3. In a refractory lining for furnace walls a row of bricks com rising adjacent pairs of bricks arranged horizontally, each pair composed of one brick having two front side fianges and a rear bottom flange and one brick having two rear side flanges and a rear bottom flange whereby the adjacent side fianges of each two adjoining bricks are lapped after assembly, and means on said briks for suspending them on the furnace wa ,4. In a furnace wall an outer wall, a refractory lining consisting of a plurality of horizontal rows of brick units, each row comprising a plurality of unbonded units independently supported on said outer wall assembled with their lateral edges in overlapped, spaced relation, whereby to provide expansion joints permtting lateral expansion of each unit independently of every other unit in the row, there also being like expansion joints between each row permitting vertical expansion of each unit independently of every other unit.
5. A furnace wall construction comprising a permanent wall and an unbonded' refractory lining therefor composed of parallel vertical panels each panel extending from top to bottom of the area to be lined and each panel being suspended on said permanent wall independently Aof each other panel, and continuous, vertical sealed expansion joints between said` panels formed by overlapping flanges at the meeting edges of adjoining panels.
6. An expansible refractorj,7 brick lining for furnace walls consisting of a pluralty'of vertical panels side by side, each panel com- LQOOJIS prising a plurality of brick units. each of which is aswide as the panel, loosely engaging rabbeted horizontal edges on the adjoinunits in each panel, and loosely engaging ra beted vertical edges on the abutting units of adjacent panels.
7. An expansible refractory brick lining for furnace walls consisting of a plurality of vertical panels side by side, each panel comprising a plurality of brick units, the units composing the entire wall being of such size and arrangement as to create continuous horizontal expansion joints across the panels and continuous vertical expansion joints between the panels, and each of said joints being sealed by loosely engaging rabbets on the edges of units which abut to produce said joints.
8. A permanent furnace wall, and a removable inner lining therefor adapted for operation under sustained high temperatures, said lining comprising vertically disposed horizontal rows each composed of a plurality of brick. units each unit of each row having on its outer face at least one suspension lug of lesser width than the width of the unit, whereby the lugs in any horizontal row will be in spaced relation to each other, and single lining supporting brick members bonded into the permanent wall, projecting inwardly therefrom and positioned thereover to co-operate with said lugs for removably suspending each brick unit of the inner lining in substantially parallel spaced relation to the permanent wall.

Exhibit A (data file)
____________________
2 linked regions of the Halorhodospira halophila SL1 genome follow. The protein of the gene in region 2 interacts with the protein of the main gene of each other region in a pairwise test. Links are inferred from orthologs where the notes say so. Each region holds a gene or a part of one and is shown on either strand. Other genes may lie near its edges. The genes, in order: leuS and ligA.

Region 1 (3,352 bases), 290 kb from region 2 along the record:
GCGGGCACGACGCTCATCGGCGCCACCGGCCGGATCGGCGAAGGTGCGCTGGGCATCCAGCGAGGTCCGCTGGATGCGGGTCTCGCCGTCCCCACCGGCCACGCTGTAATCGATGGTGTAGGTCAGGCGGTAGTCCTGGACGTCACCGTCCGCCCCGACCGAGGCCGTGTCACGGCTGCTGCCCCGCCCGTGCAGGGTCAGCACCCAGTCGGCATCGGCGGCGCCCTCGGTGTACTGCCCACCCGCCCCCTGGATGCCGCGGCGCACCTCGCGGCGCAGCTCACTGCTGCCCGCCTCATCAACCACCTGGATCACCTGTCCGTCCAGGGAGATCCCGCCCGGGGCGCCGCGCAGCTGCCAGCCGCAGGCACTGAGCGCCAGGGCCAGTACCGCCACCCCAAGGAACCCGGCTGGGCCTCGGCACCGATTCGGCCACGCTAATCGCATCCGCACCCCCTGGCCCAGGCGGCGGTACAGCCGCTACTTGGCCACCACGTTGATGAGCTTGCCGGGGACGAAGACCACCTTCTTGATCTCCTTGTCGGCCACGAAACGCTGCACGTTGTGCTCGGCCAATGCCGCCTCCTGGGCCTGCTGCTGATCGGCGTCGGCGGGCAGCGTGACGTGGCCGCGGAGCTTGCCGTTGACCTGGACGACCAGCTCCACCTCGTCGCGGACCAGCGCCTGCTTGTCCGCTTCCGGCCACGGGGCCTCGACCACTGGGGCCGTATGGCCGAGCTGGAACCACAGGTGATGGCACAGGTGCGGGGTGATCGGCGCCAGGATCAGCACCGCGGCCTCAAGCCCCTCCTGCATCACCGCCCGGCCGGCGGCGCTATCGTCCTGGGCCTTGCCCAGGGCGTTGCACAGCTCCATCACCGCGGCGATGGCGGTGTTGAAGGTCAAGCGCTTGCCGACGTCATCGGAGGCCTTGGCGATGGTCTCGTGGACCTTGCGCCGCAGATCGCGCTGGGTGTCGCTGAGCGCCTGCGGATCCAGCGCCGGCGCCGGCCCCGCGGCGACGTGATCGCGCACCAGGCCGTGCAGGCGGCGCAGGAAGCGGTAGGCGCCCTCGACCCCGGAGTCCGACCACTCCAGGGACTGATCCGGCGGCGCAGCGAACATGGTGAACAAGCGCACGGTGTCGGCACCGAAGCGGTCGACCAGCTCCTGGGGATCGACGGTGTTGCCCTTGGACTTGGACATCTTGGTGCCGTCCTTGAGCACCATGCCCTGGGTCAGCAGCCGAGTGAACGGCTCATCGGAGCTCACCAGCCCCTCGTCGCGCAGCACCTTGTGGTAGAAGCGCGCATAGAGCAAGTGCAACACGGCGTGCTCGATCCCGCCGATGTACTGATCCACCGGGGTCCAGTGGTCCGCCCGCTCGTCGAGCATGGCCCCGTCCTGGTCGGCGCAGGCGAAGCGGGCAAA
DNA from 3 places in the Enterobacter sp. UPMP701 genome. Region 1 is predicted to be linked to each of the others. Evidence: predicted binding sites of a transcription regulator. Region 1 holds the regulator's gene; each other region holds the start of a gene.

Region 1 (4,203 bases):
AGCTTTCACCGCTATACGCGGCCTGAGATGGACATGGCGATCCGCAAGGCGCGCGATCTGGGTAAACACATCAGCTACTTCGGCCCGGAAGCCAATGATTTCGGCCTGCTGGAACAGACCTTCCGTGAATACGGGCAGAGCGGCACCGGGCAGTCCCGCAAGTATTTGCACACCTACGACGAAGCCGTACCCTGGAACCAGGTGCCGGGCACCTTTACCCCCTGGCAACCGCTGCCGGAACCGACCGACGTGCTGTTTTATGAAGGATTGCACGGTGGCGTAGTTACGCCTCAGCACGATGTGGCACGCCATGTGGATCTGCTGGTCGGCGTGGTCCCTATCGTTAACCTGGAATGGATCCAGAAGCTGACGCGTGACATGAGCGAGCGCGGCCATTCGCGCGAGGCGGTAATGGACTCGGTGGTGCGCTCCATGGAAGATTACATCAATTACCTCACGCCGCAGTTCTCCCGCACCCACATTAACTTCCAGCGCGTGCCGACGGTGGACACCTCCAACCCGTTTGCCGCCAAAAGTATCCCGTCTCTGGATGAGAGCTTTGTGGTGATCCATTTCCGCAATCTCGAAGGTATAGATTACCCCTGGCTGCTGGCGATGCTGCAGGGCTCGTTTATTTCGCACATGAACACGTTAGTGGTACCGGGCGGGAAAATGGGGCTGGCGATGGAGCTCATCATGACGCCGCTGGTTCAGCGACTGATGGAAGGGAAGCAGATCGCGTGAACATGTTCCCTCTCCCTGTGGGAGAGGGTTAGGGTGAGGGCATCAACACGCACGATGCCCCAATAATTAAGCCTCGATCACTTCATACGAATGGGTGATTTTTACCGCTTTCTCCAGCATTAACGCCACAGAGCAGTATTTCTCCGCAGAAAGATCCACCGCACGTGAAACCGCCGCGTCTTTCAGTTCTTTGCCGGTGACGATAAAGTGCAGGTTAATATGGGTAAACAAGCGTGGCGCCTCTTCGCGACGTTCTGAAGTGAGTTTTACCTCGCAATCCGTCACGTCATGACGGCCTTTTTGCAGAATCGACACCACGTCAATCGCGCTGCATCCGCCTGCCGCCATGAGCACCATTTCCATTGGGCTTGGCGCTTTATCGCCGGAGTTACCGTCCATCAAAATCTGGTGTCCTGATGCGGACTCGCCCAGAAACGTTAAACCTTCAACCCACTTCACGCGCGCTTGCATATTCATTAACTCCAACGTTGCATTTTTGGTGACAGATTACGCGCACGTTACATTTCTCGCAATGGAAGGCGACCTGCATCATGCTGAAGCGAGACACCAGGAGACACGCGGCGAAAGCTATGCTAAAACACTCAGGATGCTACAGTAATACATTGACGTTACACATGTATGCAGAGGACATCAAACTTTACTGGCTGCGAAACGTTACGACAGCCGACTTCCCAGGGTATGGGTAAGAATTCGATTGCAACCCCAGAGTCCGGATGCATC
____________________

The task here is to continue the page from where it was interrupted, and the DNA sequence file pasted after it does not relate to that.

9. A furnace wall comprising an inner lining for operation under sustained high, temperature comprising a plurality of brick units each havin edges which loosely overlap the edges o all surroundin units to permit free expansion of each unit in every direction, a permanent wall, a plurality of projecting supports at the inner face of said permanent wall, and means on the lining units for enga ing said supports and holding the outer ace of the lining against the inner faces of the supports and in spaced relation to the inner face of said permanent wall.
10. A furnace wall comprising a perranent wall having projecting lining supporting bricks at its inner face, said supporting bricks being spaced apart both vertically and horizontally forming horizontal .and vertical rows of spaced supports, an inner lining -of refractor bricks and means on some of the bricks o said lining for suspending them from and in front of said supports providing continuous vertical and horizontal air passages between said limng and permanent wall.